Addictions — a Talking Points lesson for English reading and speaking

The subject of addictions can be a very sensitive topic to discuss in any situation. Least of all in an English class.

But I think if this topic is handled correctly, then you can get a lot out of it in your class.

Usually when people think of addictions they think about being addicted to illegal drugs, alcohol or cigarettes. But there is also the recent phenomenon of internet addiction. Also younger people are becoming addicted to social media or their smartphones.

Are these addiction issues any less harmful to someone’s health?

This is something you can discuss at length in this lesson plan.

It comes complete with a short article for reading, followed by a table of essential vocabulary and a list of discussion questions.

Ideal for any English or ESL class. Also great for an IELTS speaking class.

Let me know what you think in the comments below!

 


 

Introduction

 

What is addiction?

What kinds of things can people be addicted to?

Are you addicted to anything?

 

Reading

 

What is addiction?

The dictionary defines it as: The condition of being enslaved, either physically or psychologically, to a substance or behaviour that can cause the user bodily or mental harm.

In the past when people thought of addiction they thought of drug addicts — people addicted to heroin or cocaine — unable to work or live within normal society and living in desperate conditions.

But later we came to recognise people addicted to drinking alcohol or smoking cigarettes as people with an addiction.

Later still we found that people could be addicted to gambling. Many a man or woman has lost everything they had in their life — a job, a home, even a marriage — because of an addiction to gambling.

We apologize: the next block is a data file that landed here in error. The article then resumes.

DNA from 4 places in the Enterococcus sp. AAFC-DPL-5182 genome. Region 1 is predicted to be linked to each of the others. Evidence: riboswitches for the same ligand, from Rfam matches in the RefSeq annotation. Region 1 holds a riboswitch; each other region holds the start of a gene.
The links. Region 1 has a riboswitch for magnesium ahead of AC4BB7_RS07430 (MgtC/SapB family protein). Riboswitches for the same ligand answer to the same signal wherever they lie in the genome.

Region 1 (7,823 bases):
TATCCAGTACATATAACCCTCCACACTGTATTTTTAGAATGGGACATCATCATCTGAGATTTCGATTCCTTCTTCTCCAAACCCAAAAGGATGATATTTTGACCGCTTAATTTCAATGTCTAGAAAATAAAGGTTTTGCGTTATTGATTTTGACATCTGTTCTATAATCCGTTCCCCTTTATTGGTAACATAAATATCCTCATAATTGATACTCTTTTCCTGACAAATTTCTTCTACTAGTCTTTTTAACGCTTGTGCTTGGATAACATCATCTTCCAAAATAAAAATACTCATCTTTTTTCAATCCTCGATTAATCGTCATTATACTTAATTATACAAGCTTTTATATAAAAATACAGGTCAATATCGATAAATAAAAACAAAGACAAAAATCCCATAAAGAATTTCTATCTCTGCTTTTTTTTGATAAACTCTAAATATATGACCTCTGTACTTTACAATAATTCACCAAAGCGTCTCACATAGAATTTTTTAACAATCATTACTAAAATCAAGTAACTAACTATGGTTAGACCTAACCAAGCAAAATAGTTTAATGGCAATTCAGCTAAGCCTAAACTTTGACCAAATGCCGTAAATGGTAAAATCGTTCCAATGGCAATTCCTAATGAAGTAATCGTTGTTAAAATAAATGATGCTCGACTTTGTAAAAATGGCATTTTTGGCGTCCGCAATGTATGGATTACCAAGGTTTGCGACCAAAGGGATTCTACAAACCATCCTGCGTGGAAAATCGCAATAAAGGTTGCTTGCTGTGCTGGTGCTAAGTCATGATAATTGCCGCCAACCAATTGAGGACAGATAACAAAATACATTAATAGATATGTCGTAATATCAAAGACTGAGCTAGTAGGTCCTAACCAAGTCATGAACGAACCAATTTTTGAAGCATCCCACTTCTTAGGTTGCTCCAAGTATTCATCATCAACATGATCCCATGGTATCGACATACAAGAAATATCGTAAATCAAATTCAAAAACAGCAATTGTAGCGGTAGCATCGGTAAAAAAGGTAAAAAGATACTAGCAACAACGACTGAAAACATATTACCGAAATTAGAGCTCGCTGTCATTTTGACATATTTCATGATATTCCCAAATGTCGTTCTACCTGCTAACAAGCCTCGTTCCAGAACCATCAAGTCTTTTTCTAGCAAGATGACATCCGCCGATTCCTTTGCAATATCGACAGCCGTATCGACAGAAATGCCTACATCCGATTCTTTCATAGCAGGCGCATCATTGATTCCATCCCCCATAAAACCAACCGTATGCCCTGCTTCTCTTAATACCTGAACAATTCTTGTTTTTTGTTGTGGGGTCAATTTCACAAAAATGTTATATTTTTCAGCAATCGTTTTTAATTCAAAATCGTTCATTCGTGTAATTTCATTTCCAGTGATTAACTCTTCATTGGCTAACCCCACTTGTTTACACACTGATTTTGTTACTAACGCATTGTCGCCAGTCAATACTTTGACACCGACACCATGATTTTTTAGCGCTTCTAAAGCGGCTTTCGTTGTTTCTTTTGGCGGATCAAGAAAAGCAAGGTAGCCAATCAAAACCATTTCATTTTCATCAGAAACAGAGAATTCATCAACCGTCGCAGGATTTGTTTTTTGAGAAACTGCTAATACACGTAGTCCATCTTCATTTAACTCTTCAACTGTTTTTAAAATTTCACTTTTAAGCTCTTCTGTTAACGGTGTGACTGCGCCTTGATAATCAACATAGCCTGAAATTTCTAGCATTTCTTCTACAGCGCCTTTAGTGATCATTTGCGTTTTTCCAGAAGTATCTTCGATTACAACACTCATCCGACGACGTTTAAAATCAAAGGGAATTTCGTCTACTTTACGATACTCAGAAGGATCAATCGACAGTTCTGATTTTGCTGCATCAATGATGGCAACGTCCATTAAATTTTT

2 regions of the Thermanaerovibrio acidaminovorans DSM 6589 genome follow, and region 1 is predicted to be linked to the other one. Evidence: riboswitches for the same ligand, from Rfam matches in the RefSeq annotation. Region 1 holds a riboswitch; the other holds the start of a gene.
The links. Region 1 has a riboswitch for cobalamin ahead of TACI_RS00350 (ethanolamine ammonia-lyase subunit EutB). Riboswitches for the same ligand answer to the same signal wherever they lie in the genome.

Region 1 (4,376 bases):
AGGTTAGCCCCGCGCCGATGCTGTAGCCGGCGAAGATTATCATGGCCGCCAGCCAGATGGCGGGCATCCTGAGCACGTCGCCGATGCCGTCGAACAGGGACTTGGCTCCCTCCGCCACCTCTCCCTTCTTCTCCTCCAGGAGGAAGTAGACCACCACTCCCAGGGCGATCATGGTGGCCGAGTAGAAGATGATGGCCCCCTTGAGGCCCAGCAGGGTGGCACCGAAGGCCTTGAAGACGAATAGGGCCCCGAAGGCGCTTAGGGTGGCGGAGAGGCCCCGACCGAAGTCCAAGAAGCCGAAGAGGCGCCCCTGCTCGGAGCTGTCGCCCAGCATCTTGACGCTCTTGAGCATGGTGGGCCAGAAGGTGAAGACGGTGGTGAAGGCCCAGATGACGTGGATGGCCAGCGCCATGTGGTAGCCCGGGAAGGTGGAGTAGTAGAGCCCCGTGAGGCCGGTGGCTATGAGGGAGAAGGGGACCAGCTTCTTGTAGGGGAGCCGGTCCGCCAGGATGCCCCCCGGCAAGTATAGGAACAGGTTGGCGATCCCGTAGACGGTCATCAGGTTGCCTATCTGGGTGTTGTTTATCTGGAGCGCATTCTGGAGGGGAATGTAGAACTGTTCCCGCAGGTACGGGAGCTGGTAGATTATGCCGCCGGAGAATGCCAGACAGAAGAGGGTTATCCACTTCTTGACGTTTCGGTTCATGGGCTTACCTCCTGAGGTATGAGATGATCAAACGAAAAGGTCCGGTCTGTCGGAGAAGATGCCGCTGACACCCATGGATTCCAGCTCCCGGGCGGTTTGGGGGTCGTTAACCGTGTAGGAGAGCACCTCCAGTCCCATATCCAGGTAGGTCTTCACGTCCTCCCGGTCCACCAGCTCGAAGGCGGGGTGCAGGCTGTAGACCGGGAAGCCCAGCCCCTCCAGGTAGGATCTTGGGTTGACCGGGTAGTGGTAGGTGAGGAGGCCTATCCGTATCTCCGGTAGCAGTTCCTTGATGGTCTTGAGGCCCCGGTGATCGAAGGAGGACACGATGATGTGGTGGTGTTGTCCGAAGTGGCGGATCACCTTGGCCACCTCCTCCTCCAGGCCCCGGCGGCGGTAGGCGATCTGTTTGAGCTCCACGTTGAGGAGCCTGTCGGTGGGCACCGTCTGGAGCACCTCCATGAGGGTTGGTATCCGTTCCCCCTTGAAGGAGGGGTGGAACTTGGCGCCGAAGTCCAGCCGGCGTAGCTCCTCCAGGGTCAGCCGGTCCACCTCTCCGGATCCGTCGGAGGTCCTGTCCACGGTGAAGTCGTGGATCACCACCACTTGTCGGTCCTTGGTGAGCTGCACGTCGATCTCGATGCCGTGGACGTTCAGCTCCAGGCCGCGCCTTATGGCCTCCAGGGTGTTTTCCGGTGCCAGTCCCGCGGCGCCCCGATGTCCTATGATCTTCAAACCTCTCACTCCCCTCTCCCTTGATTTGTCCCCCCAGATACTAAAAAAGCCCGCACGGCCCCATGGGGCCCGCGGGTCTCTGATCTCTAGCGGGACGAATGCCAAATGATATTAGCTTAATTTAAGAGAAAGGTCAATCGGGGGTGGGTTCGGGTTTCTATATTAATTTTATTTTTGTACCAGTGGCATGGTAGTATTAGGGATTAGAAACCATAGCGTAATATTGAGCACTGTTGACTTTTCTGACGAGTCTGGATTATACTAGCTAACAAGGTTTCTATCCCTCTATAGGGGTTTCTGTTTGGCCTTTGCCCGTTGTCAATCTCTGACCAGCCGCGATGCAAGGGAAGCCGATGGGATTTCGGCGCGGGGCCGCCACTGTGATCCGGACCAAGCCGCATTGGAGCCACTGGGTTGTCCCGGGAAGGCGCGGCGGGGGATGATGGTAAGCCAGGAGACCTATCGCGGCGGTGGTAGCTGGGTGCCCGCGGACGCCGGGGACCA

But now addiction experts have discovered a whole new array of addictions. One of these newer types is internet addiction.

This affects many people but often boys and young men have fallen victim to this. Usually, in the form of online gaming, it encourages boys and young men to give up everything else in their life for the pleasure of one more hit.

Many of these young men have lost the ability to communicate on a normal level and lead anti-social lives. In some rare cases, victims become violent if they do not have access to a computer and internet connection.

Some countries have taken necessary action against this and set up Internet Addiction camps. Places where boys can ‘dry out’ and rejoin the real world.

People are also becoming addicted to food. This is a very difficult addiction to treat because people must consume food. It’s not like we can just stop eating.

Some scientists argue that this is because much of our modern food has a lot of added sugar in it. It is not so much an addiction to food as an addiction to sugar. But it is slowly killing thousands of people every year as they cannot stop eating.

Fast-food companies are in every country and soft drinks exist all over the world. They accept no fault in this and still spend millions on advertising.

Another strange new addiction — in complete contrast to food addiction — is exercise.

Believe it or not, many people are now becoming addicted to doing exercise. Whereas most people would regard three or four visits to the gym as perfectly adequate, exercise addicts are going many more times than that. Some would even say they live in the gym.

Early morning workouts, followed by a run to the office, then a short work-out at lunchtime and then a marathon session in the gym after work.

It doesn’t sound possible, but this is extremely bad for a person’s health. Heart conditions, lung problems and even mental issues such as anxiety and depression have been reported.